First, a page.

Spotlight On:
Bill Cronin, President & CEO, Pasco EDC

Spotlight On:
Bill Cronin, President & CEO, Pasco EDC

2020-09-29T20:30:18+00:00February 11th, 2020|Economy, Spotlight On, Tampa Bay|

By: Max Crampton-Thomas

2 min read February 2020 — Successful economic development is a product of consistent improvement of the current situation of a region and consideration of what the long-term future could hold for that same region. In Florida’s Pasco County, economic developers are thinking about what is to come and how to create a sustainable economic growth environment by helping startups get off the ground while training a competitive workforce, taking advantage of the state’s first-rate education system. In a conversation with Invest:, President and CEO for the Pasco EDC Bill Cronin discussed these initiatives and actions at length. 

How is Pasco County working to push forward economic development?

We want to make sure we have a good mix of both office and industrial investments in the county since large industry has a different multiplier because it attracts suppliers and others that the office investments do not. We are one of the only Economic Development Organizations to own and operate our own business incubators. These two incubators offer countywide programming, where you don’t necessarily have to be in that co-working space to take advantage of the curriculum that we offer for startups, and even for companies that are going into their second phase.

We offer micro loans through that program, and we have a regional license for CO.STARTERS, which is a curriculum that we use for startups and next-generation companies. We also use those incubators as a soft-landing place for our international FDI prospects. While many of our competitors in economic development are going after these large, established companies that have 100-200 employees, we work with them, but also with the company that says, “Hey, I just want to start sales with one or two people,” and we let them use our incubators as a landing place to get them started.

All areas, whether it is entrepreneurship, land development and making sure we have enough product, our buildings and sites, workforce development in the county as a whole — all of those are now part of the strategic plan, but also with a sense of innovation and smart growth that is interwoven through those protocols. They are verticals in our strategic plan, such as innovation and technology. When we look at a collision between areas, such as logistics and IT, or life sciences or agriculture and IT, life sciences and distribution, all of these can be tied together through innovation and smart growth.

How are you ensuring that your workforce is being trained to survive the changing economic environment?

There is a lot of confusion right now with some of these rapid changes in technology and business models. That also applies to the industries we focus on. Probably 80% to 90% of our workforce is being trained for jobs that do not yet exist. How do we make sure we are prepared for that? We started to hear this theme about competitiveness and we are making sure we have fertile conditions for that type of growth in the future. We may not know everything but what we do know is that we’ve got to be ready and have the right conditions for these things to be deployed.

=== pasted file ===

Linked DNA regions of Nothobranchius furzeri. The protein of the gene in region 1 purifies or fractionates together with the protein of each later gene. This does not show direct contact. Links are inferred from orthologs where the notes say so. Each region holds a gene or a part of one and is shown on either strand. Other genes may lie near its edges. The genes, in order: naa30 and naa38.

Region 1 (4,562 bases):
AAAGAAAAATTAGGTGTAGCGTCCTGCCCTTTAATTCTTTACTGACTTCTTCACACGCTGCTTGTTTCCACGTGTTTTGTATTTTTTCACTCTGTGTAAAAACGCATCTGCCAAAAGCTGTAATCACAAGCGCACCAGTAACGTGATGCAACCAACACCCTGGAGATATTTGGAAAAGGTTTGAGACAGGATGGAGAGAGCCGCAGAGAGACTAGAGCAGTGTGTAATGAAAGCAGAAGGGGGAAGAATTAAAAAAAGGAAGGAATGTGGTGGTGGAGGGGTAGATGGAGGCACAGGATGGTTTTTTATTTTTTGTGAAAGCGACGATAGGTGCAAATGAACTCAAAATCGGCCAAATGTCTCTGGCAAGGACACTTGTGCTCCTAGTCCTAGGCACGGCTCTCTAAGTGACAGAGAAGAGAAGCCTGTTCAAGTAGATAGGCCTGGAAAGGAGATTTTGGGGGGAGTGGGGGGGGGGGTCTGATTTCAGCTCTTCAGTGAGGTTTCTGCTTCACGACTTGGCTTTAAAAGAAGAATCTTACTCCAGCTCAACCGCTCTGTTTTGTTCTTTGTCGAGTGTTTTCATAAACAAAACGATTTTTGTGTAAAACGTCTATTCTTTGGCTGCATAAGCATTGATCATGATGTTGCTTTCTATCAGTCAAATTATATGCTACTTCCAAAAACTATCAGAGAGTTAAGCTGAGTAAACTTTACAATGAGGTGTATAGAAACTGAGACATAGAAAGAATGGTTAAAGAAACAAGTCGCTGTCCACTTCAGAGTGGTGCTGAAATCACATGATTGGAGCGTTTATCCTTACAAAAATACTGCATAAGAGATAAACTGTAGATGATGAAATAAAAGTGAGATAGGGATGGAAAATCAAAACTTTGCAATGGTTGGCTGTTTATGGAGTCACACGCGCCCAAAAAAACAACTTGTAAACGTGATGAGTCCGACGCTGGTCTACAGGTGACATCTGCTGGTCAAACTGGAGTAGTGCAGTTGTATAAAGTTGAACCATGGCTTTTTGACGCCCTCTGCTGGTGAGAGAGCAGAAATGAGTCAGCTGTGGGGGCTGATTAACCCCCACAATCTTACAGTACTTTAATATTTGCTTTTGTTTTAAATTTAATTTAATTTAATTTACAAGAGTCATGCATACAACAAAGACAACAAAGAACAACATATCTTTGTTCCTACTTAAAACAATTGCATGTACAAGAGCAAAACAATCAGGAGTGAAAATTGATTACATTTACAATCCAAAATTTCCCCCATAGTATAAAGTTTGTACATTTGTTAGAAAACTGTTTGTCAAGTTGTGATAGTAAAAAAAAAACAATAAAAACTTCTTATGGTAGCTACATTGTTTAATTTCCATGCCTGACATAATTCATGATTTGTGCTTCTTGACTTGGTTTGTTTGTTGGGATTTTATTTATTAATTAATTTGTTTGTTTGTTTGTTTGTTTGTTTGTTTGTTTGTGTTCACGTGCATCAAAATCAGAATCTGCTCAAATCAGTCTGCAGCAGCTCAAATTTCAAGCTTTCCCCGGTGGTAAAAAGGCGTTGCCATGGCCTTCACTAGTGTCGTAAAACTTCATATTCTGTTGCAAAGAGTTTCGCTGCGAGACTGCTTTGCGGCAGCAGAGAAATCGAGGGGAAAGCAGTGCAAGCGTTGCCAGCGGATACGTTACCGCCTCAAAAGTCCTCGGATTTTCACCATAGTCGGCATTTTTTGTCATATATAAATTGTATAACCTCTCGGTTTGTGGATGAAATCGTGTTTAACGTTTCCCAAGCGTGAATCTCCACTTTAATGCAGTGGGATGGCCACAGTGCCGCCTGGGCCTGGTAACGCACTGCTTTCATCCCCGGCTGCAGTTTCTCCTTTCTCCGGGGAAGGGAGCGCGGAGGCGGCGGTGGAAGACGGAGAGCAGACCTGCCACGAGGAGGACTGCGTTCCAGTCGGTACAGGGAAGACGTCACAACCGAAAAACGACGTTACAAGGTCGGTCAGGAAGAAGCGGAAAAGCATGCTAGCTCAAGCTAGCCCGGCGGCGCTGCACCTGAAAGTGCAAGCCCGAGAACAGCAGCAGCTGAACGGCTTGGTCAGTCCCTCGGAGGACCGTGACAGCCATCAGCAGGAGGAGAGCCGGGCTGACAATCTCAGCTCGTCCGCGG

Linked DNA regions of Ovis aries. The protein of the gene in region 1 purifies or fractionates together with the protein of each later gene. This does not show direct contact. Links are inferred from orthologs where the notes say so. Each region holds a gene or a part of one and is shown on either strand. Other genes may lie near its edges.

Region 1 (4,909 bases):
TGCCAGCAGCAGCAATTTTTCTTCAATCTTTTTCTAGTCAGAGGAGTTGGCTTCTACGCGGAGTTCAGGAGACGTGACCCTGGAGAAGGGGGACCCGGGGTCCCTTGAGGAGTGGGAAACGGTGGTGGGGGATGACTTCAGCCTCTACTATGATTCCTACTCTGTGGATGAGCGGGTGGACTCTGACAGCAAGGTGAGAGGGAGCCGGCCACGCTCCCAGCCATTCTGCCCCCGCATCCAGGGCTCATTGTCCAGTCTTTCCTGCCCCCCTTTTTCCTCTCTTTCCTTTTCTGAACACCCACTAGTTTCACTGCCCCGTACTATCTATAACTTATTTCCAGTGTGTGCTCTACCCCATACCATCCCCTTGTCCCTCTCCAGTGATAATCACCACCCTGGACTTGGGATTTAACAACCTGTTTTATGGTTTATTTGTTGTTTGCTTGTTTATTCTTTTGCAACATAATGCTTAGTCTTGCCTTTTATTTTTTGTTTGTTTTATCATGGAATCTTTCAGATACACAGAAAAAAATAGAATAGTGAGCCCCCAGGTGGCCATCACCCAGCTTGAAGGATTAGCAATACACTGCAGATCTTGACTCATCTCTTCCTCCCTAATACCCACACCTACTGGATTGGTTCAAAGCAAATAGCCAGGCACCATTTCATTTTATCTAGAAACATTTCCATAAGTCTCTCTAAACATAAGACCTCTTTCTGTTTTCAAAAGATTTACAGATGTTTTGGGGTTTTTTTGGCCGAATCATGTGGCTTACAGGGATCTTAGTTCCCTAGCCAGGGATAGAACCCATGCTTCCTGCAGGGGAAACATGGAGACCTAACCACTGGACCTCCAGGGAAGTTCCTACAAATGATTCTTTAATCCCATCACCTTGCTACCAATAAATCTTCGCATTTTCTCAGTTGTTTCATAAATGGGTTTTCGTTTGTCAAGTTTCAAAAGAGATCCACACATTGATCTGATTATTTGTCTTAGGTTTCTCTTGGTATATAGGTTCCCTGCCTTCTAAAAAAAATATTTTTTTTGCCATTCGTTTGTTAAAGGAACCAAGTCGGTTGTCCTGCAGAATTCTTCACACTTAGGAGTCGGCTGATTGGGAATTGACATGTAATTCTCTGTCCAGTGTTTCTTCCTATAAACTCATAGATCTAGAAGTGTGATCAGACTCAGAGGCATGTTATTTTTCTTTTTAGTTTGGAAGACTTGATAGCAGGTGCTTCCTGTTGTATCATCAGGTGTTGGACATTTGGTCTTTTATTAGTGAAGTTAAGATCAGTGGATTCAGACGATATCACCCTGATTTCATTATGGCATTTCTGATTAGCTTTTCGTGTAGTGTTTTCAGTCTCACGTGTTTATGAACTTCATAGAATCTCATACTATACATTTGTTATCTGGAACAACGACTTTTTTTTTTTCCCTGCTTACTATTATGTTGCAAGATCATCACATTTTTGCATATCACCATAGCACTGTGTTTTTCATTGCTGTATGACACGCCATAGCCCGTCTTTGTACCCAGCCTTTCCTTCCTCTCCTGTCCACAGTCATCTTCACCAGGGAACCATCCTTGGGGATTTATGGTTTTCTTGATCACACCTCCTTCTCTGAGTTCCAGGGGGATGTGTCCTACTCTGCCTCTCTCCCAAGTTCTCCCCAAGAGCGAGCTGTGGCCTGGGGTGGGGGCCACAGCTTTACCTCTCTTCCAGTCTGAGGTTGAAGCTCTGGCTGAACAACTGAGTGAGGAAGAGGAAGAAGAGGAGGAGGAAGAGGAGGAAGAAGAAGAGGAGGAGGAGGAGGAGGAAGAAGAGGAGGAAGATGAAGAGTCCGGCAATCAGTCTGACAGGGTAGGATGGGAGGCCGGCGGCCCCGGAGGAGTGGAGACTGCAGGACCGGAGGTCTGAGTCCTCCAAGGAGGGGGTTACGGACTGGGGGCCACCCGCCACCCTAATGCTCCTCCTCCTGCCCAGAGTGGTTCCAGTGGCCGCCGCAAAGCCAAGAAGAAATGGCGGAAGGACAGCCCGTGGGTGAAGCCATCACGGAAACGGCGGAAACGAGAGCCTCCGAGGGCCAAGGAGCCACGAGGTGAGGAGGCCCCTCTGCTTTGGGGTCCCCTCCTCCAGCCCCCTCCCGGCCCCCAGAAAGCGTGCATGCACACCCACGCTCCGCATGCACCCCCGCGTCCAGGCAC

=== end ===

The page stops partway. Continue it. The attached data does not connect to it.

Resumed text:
How are you looking at sustainability regarding the county’s economic growth?

We need to make sure that when it comes to jobs and recruitment, we are creating jobs for everybody. If you put too much emphasis on high-impact jobs alone, they won’t trickle down by themselves. You still need to make sure that every single layer of the economy and socio-economic strata has the right jobs for the right people. That is important because if you don’t do that then people will have to move away, and we will have to import talent to some extent.

In the last couple of years, Florida has been among the leading destination states for migration. We are looking at around 180 people a day coming into this region, and the state sees around 1,300 people a day. With that many people moving in, our business community has been able to take their pick of all the people coming in, and in times of low unemployment it is usually hard to find talent. You have to steal it from someone else or grow it internally. But because of interstate migration, we have been at full employment for a long time now and we still have access to talent. That’s because all these people are moving here everyday. The reason they are moving here is because things are not as good somewhere else, or they prefer it here. We have to make sure that our environment continues to be better than that of our competitors, and that we provide a good tax environment, which we have. We are also the fastest-growing region in the United States and the largest consumer market in the Southeast. You see a lot of that migration because of things like that, and because of quality of life and education. Our state university system is now No. 1 in the nation.

 

To learn more about our interviewee, visit: 

http://pascoedc.com/